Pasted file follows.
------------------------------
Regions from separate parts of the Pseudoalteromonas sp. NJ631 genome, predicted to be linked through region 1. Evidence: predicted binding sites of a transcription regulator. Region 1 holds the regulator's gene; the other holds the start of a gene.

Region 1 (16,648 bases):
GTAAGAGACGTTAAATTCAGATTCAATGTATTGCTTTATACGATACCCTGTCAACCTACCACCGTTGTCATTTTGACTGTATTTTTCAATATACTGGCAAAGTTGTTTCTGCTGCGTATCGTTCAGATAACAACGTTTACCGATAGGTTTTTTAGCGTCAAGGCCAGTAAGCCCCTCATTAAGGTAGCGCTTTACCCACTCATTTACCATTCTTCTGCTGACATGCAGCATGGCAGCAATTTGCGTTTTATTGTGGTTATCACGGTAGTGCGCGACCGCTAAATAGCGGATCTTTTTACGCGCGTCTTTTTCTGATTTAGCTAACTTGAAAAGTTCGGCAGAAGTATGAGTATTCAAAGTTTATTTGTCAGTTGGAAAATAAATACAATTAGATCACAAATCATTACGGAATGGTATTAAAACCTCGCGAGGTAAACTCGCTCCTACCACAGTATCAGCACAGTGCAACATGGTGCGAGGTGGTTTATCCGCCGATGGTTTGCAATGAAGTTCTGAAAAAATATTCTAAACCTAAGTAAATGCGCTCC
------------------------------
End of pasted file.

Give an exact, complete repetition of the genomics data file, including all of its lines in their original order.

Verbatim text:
Regions from separate parts of the Pseudoalteromonas sp. NJ631 genome, predicted to be linked through region 1. Evidence: predicted binding sites of a transcription regulator. Region 1 holds the regulator's gene; the other holds the start of a gene.

Region 1 (16,648 bases):
GTAAGAGACGTTAAATTCAGATTCAATGTATTGCTTTATACGATACCCTGTCAACCTACCACCGTTGTCATTTTGACTGTATTTTTCAATATACTGGCAAAGTTGTTTCTGCTGCGTATCGTTCAGATAACAACGTTTACCGATAGGTTTTTTAGCGTCAAGGCCAGTAAGCCCCTCATTAAGGTAGCGCTTTACCCACTCATTTACCATTCTTCTGCTGACATGCAGCATGGCAGCAATTTGCGTTTTATTGTGGTTATCACGGTAGTGCGCGACCGCTAAATAGCGGATCTTTTTACGCGCGTCTTTTTCTGATTTAGCTAACTTGAAAAGTTCGGCAGAAGTATGAGTATTCAAAGTTTATTTGTCAGTTGGAAAATAAATACAATTAGATCACAAATCATTACGGAATGGTATTAAAACCTCGCGAGGTAAACTCGCTCCTACCACAGTATCAGCACAGTGCAACATGGTGCGAGGTGGTTTATCCGCCGATGGTTTGCAATGAAGTTCTGAAAAAATATTCTAAACCTAAGTAAATGCGCTCC